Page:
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Part I: There probably aren't historical examples. Imagine an $\mathsf{NP}$-complete problem $Q$ with at most one reasonable polynomial-time algorithm, $A$. If ZFC fails to prove that $A$ solves $Q$, then $\mathsf{P}=\mathsf{NP}$ is independent of (unprovable from) ZFC. In section 3.1 of this paper Scott Aaronson analyzes this possibility quite extensively; ...


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I think the issue here is a confusion re: partial vs. total computable functions. (Below I fix some "appropriate ambient axiom system," say $\mathsf{ZFC}$ - so e.g. "theorem" means "$\mathsf{ZFC}$-theorem" and so on.) Something which is often insufficiently emphasized in my experience is the extent to which partial (= defined on ...


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The problem here is that the version of the Master theorem you have simply isn't strong enough to cover the case you are interested in of $$T(n)=4T(n/2)+n(\log n)^{12}.$$ This is because you need to use $f(n)\in\Theta(n^k)$ for some $k$; you can't deal with functions that look like $n^k(\log n)^\ell$. (I assume $n(\log n)^{12}$ is what's meant here, since $n\...


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The short answer: gate number. What I mean by that is that is the number of physical gates used in the quantum algorithm is what is counted for complexity classes. Source: this is what I study and that is what we count for complexity purposes. If you want a little more information, you could try googling BQP. This is the set of problems which can be solved ...


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In general, the best way (in my opinion) to manipulate $O$-expressions in multiplication/division/logarithms is to convert the absolute error $g(x) + O(h(x))$ into a relative error $g(x) \big( 1 + O\big( h(x)/g(x) \big) \big)$. For example, the general shape of your function is $$ \frac{f(x)}{g(x) + O(h(x))} = \frac{f(x)}{g(x)} \frac1{1 + O( h(x)/g(x) )}. $$ ...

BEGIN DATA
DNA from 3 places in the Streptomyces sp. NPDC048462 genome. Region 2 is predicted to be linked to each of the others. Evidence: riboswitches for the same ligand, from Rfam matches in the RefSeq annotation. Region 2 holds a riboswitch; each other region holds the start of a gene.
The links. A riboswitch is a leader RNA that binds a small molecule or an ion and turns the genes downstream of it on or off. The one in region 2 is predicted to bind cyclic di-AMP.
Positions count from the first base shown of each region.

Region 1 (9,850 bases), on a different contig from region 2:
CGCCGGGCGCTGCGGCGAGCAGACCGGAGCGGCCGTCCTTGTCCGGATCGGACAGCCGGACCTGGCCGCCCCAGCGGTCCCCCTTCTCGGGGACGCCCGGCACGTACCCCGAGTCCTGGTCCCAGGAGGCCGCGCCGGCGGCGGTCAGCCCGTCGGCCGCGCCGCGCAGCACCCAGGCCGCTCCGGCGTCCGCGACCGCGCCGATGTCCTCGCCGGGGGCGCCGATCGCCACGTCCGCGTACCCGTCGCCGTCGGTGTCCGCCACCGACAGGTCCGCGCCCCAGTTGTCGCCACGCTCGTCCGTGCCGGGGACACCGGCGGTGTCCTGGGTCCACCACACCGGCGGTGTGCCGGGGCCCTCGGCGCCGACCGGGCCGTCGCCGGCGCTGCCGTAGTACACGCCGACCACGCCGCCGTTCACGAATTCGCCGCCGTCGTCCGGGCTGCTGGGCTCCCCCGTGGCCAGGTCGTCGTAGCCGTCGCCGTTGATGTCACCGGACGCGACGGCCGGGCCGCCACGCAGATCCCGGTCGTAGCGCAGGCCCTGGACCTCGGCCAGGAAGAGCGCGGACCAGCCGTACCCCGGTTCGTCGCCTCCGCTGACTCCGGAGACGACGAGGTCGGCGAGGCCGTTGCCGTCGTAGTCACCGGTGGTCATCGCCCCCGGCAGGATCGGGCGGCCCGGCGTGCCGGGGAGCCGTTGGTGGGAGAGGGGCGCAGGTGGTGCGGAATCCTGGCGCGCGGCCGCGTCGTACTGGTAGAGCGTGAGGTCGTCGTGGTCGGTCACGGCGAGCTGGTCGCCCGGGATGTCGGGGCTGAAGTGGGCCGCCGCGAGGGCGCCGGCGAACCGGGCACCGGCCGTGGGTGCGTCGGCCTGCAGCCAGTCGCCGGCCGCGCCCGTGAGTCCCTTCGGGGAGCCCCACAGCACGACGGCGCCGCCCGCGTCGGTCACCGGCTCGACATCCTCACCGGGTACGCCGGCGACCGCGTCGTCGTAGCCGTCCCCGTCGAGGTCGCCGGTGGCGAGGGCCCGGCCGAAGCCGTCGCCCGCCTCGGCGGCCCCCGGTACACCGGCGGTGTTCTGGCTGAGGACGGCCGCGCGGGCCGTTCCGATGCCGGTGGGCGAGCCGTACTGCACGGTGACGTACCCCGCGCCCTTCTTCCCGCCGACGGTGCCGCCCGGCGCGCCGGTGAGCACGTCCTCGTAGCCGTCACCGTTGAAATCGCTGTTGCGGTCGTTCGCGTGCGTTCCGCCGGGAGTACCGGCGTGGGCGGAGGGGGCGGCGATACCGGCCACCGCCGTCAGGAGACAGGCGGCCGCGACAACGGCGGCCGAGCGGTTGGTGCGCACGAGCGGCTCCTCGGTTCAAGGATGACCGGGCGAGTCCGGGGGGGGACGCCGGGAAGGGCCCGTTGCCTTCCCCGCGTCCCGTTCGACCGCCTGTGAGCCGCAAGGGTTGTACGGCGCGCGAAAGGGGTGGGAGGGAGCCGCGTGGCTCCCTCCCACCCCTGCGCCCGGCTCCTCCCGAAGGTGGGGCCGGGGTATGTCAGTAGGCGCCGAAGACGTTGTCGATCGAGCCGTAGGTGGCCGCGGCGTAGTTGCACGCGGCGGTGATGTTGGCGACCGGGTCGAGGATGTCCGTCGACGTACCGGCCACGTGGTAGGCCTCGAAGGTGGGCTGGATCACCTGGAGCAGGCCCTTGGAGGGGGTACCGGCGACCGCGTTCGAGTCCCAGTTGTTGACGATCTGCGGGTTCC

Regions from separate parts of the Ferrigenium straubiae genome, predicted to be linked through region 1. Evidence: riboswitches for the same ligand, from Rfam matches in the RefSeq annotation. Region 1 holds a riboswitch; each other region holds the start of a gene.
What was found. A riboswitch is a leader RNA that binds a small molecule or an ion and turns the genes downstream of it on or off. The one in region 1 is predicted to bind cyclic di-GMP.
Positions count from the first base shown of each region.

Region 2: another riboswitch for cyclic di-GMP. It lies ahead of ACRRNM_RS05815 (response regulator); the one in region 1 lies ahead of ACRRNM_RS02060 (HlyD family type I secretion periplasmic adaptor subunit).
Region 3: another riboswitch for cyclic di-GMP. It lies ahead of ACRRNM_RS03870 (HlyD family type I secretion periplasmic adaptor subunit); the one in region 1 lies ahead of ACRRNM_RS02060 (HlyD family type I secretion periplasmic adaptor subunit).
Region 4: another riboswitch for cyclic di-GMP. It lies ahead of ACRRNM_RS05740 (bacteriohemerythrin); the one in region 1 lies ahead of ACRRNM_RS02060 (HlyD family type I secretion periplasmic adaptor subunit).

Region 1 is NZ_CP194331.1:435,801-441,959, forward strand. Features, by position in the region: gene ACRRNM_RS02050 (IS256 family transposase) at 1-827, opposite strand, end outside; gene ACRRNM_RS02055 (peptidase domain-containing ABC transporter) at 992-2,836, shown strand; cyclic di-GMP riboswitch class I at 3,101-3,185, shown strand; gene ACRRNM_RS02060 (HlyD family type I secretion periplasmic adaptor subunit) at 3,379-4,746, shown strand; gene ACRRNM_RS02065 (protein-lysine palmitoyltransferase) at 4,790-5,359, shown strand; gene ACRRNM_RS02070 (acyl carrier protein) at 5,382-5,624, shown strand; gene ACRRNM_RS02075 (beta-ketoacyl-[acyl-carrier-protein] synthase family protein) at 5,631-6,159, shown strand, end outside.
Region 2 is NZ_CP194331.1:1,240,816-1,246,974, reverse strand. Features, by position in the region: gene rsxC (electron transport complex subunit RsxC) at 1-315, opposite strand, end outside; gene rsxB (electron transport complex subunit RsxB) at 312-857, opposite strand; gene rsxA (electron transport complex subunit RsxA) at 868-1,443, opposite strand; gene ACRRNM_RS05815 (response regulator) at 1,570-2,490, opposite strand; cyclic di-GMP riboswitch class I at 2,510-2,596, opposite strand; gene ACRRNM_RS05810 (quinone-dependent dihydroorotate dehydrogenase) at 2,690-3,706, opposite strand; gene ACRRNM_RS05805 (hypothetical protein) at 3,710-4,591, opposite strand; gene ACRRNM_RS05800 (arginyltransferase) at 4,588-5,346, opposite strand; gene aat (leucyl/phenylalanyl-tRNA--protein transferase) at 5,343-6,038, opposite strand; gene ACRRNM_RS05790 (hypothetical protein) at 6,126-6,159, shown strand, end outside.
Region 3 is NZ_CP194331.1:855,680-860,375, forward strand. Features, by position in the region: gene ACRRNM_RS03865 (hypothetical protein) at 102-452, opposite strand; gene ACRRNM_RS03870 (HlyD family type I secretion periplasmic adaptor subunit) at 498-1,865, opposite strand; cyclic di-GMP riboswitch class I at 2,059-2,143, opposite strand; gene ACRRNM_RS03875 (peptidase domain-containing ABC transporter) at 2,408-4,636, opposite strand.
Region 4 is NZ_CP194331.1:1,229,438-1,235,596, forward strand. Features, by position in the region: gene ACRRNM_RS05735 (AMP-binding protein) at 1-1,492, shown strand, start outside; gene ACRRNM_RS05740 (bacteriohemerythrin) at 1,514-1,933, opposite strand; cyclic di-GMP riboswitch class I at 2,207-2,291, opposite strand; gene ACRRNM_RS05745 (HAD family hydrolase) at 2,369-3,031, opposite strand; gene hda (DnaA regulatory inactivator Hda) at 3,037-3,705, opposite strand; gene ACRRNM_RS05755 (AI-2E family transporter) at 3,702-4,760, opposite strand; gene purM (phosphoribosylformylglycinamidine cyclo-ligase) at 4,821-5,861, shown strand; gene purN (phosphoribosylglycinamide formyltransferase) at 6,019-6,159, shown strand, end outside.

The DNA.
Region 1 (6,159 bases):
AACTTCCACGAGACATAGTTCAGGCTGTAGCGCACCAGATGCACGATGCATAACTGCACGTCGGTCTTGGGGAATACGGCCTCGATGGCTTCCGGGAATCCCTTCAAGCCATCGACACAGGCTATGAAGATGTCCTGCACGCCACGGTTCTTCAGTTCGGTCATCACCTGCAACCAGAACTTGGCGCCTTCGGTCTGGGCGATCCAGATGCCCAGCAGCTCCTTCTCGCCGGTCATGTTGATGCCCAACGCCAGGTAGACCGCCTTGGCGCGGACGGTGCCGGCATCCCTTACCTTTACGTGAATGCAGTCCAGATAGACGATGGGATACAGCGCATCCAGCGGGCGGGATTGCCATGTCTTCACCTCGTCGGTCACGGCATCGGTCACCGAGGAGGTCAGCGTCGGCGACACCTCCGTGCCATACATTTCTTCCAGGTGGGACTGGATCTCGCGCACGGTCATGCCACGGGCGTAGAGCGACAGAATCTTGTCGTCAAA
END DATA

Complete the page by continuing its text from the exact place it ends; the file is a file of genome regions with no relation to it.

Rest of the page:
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For every $n\ge 1$, let $k(n)$ be such that $2^{k(n)}\le n< 2^{k(n)+1}$. The point of this definition is that we can write $\mathbb N_+$ as an "interleaving" $$ \mathbb N_+ = \bigcup_{k\ \text{even}}[2^k,2^{k+1})\cup\bigcup_{k\ \text{odd}}[2^k,2^{k+1}). $$ Define $$ f(n) = \begin{cases} n^{k(n)+1} & \text{if $k(n)$ is even}\\ n^{k(n)} & \...


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It's definitely not NP-Hard. For each vertex $y$, let $N(y)$ be the set of vertices $u$ such that $uy$ is an arc in $G$. Then the cheapest path $C(y,k+1)$ from $s$ to $y$ with at most $k+1$ arcs satisfies $$C(y,k+1)=\min_{u \in N(y)} [C(u,k)+c(uy)].$$ The length of the longest path is at most $n$. So if each vertex $y$ can keep track of $C(y,k)$ for $k=1,.......


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